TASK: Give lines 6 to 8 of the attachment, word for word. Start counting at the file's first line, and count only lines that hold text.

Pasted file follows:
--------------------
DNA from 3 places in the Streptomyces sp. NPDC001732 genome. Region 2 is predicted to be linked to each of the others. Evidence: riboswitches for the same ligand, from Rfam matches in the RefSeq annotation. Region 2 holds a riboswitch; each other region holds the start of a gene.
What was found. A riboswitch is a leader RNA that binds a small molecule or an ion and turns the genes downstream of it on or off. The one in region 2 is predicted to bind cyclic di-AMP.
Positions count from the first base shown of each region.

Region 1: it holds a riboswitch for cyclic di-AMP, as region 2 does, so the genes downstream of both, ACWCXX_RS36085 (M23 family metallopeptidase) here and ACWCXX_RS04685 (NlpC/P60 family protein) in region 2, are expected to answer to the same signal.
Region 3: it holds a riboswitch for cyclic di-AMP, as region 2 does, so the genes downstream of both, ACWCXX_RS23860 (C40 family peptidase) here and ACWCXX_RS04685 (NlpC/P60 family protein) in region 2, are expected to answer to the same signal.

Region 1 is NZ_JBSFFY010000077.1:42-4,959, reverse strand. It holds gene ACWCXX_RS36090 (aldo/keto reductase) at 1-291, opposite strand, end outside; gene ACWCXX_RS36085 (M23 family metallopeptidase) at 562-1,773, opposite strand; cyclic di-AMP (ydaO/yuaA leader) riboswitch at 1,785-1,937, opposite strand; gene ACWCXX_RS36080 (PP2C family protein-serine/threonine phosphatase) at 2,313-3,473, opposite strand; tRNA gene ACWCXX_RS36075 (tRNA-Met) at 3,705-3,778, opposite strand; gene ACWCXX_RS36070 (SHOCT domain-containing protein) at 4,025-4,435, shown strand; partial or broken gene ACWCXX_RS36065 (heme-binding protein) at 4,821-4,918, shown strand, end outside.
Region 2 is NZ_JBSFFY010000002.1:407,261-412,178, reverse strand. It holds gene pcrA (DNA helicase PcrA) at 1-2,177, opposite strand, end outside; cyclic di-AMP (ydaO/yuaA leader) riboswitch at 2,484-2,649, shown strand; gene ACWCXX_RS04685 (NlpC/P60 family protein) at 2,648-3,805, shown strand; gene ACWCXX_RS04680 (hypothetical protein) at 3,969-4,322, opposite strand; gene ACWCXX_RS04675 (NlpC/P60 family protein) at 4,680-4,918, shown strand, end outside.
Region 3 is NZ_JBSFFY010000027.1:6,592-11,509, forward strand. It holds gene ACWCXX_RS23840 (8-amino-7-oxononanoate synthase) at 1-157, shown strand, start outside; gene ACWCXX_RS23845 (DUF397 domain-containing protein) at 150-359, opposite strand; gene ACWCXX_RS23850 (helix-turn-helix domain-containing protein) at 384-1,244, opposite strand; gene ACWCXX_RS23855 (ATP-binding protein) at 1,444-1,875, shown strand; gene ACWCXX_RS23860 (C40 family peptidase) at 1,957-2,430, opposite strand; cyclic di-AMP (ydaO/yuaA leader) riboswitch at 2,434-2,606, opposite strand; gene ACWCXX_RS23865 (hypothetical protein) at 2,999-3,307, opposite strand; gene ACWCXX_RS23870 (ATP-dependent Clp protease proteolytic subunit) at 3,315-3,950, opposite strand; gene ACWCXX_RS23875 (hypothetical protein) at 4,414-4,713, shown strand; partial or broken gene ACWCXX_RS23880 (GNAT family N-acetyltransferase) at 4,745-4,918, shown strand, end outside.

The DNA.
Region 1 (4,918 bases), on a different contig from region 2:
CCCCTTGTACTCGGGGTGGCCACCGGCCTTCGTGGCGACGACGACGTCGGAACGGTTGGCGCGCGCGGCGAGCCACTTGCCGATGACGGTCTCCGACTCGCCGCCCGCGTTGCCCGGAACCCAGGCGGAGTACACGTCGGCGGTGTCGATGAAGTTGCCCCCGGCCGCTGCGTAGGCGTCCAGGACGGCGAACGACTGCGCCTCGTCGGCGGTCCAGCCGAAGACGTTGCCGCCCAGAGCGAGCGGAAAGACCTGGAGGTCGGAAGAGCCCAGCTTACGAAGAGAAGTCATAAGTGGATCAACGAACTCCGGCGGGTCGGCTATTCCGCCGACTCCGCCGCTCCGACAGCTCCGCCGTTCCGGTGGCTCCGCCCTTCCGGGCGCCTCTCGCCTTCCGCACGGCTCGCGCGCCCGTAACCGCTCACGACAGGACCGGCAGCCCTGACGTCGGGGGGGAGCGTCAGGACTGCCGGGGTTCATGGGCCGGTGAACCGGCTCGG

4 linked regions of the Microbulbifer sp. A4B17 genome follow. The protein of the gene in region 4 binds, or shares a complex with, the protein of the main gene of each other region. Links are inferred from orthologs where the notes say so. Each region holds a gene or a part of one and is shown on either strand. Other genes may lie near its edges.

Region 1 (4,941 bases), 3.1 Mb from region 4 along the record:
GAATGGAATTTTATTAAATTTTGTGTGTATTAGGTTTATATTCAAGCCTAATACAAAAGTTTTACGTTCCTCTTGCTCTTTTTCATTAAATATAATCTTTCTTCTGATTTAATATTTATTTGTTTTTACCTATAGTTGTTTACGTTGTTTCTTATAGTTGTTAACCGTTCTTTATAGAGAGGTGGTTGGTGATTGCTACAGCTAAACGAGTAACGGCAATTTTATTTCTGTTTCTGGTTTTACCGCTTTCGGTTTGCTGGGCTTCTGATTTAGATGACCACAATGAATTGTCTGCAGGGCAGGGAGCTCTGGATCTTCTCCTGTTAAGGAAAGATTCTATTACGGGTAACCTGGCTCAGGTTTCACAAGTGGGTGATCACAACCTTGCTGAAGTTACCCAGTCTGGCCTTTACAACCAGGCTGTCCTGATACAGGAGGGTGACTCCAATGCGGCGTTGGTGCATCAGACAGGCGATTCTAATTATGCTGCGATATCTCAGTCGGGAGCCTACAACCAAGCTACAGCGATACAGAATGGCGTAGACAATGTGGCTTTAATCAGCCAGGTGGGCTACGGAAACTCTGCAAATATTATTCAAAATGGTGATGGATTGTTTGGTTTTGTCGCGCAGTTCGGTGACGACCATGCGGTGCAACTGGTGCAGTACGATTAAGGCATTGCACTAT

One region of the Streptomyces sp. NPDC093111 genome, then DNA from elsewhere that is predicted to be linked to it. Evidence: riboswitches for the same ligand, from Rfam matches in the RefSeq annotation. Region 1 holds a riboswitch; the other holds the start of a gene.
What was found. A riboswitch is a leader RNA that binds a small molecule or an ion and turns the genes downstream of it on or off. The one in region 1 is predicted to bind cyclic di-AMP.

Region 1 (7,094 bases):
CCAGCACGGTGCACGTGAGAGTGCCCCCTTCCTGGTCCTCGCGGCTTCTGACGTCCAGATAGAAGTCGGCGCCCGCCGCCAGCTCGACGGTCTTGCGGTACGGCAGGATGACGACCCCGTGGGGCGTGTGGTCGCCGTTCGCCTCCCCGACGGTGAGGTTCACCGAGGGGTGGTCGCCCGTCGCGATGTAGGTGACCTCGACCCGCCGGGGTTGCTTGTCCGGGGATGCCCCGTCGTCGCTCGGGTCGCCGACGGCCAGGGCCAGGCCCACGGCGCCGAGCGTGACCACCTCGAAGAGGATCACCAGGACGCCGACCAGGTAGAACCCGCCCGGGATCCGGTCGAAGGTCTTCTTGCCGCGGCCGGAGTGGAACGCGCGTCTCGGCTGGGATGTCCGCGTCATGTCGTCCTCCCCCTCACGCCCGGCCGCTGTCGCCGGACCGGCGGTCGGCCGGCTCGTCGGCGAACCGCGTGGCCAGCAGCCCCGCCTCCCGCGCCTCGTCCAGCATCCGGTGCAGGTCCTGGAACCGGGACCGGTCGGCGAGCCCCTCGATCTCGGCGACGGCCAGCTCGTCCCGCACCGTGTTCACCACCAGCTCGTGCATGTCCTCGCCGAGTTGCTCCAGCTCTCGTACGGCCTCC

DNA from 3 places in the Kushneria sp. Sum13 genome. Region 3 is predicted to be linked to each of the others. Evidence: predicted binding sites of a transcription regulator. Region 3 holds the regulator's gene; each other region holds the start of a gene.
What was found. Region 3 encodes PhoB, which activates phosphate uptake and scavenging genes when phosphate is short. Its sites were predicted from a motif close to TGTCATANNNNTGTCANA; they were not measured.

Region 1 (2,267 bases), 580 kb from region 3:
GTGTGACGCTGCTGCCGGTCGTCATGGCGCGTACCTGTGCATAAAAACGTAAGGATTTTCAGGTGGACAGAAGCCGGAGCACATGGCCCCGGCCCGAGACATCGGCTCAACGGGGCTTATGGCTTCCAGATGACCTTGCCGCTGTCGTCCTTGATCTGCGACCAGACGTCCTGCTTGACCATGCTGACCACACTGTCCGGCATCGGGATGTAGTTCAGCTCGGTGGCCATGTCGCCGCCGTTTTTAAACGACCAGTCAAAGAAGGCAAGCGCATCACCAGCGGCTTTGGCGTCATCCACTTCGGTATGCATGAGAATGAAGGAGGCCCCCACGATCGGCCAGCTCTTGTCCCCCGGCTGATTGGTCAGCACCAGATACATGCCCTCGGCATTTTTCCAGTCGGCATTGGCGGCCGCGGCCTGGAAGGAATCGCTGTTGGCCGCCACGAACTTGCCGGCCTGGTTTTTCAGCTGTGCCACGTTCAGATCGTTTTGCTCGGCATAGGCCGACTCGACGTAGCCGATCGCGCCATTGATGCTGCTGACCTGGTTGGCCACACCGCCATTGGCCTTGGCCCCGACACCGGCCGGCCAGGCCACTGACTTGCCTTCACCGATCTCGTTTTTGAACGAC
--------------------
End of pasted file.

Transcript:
Region 1 is NZ_JBSFFY010000077.1:42-4,959, reverse strand. It holds gene ACWCXX_RS36090 (aldo/keto reductase) at 1-291, opposite strand, end outside; gene ACWCXX_RS36085 (M23 family metallopeptidase) at 562-1,773, opposite strand; cyclic di-AMP (ydaO/yuaA leader) riboswitch at 1,785-1,937, opposite strand; gene ACWCXX_RS36080 (PP2C family protein-serine/threonine phosphatase) at 2,313-3,473, opposite strand; tRNA gene ACWCXX_RS36075 (tRNA-Met) at 3,705-3,778, opposite strand; gene ACWCXX_RS36070 (SHOCT domain-containing protein) at 4,025-4,435, shown strand; partial or broken gene ACWCXX_RS36065 (heme-binding protein) at 4,821-4,918, shown strand, end outside.
Region 2 is NZ_JBSFFY010000002.1:407,261-412,178, reverse strand. It holds gene pcrA (DNA helicase PcrA) at 1-2,177, opposite strand, end outside; cyclic di-AMP (ydaO/yuaA leader) riboswitch at 2,484-2,649, shown strand; gene ACWCXX_RS04685 (NlpC/P60 family protein) at 2,648-3,805, shown strand; gene ACWCXX_RS04680 (hypothetical protein) at 3,969-4,322, opposite strand; gene ACWCXX_RS04675 (NlpC/P60 family protein) at 4,680-4,918, shown strand, end outside.
Region 3 is NZ_JBSFFY010000027.1:6,592-11,509, forward strand. It holds gene ACWCXX_RS23840 (8-amino-7-oxononanoate synthase) at 1-157, shown strand, start outside; gene ACWCXX_RS23845 (DUF397 domain-containing protein) at 150-359, opposite strand; gene ACWCXX_RS23850 (helix-turn-helix domain-containing protein) at 384-1,244, opposite strand; gene ACWCXX_RS23855 (ATP-binding protein) at 1,444-1,875, shown strand; gene ACWCXX_RS23860 (C40 family peptidase) at 1,957-2,430, opposite strand; cyclic di-AMP (ydaO/yuaA leader) riboswitch at 2,434-2,606, opposite strand; gene ACWCXX_RS23865 (hypothetical protein) at 2,999-3,307, opposite strand; gene ACWCXX_RS23870 (ATP-dependent Clp protease proteolytic subunit) at 3,315-3,950, opposite strand; gene ACWCXX_RS23875 (hypothetical protein) at 4,414-4,713, shown strand; partial or broken gene ACWCXX_RS23880 (GNAT family N-acetyltransferase) at 4,745-4,918, shown strand, end outside.